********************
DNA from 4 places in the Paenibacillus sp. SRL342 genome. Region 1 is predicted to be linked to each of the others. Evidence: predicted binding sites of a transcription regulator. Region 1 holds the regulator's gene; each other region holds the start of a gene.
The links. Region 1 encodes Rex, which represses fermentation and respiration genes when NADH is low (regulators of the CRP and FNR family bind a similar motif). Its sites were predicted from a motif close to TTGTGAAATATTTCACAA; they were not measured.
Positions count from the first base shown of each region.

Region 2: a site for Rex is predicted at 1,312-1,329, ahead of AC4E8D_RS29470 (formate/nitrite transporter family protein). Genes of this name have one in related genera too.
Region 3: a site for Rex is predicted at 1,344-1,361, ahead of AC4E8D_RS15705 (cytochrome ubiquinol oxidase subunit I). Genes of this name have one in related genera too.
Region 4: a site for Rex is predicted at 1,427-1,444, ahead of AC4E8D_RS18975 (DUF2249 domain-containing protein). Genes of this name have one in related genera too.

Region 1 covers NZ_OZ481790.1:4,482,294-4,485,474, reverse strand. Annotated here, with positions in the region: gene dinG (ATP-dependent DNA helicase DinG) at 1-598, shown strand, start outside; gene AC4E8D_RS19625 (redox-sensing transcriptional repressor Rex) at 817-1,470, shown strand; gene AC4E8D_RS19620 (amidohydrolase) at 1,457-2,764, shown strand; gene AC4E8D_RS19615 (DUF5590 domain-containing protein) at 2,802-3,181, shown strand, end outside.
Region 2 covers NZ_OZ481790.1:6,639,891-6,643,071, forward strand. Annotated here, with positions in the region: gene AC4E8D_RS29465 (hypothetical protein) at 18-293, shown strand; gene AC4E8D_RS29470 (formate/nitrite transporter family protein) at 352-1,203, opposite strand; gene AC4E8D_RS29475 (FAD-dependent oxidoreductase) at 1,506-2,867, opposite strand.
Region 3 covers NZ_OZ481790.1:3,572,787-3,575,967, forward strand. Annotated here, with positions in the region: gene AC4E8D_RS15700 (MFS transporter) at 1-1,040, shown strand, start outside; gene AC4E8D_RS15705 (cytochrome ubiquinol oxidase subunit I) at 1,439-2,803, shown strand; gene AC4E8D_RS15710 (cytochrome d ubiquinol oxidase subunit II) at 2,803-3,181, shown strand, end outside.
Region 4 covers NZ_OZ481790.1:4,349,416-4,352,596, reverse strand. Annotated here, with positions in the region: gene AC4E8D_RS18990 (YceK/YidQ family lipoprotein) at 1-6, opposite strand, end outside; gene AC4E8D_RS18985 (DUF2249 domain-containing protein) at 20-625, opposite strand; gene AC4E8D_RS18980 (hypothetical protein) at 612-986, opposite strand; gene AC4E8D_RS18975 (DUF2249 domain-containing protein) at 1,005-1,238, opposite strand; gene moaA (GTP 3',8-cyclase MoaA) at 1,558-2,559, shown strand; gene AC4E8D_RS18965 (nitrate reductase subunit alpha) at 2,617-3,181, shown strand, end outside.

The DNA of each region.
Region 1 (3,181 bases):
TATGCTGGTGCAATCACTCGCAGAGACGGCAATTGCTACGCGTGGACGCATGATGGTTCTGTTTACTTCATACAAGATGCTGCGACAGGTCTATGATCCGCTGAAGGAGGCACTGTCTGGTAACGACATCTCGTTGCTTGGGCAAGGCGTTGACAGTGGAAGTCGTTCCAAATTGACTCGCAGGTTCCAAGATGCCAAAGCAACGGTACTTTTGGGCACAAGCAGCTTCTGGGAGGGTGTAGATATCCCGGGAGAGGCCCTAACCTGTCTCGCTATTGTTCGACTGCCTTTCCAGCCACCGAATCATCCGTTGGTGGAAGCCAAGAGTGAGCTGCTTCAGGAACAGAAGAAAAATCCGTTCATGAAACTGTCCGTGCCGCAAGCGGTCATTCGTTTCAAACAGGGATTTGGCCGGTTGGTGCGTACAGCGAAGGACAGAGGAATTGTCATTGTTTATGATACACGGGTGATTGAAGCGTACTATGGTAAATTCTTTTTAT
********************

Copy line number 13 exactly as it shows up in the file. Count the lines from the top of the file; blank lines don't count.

TATGCTGGTGCAATCACTCGCAGAGACGGCAATTGCTACGCGTGGACGCATGATGGTTCTGTTTACTTCATACAAGATGCTGCGACAGGTCTATGATCCGCTGAAGGAGGCACTGTCTGGTAACGACATCTCGTTGCTTGGGCAAGGCGTTGACAGTGGAAGTCGTTCCAAATTGACTCGCAGGTTCCAAGATGCCAAAGCAACGGTACTTTTGGGCACAAGCAGCTTCTGGGAGGGTGTAGATATCCCGGGAGAGGCCCTAACCTGTCTCGCTATTGTTCGACTGCCTTTCCAGCCACCGAATCATCCGTTGGTGGAAGCCAAGAGTGAGCTGCTTCAGGAACAGAAGAAAAATCCGTTCATGAAACTGTCCGTGCCGCAAGCGGTCATTCGTTTCAAACAGGGATTTGGCCGGTTGGTGCGTACAGCGAAGGACAGAGGAATTGTCATTGTTTATGATACACGGGTGATTGAAGCGTACTATGGTAAATTCTTTTTAT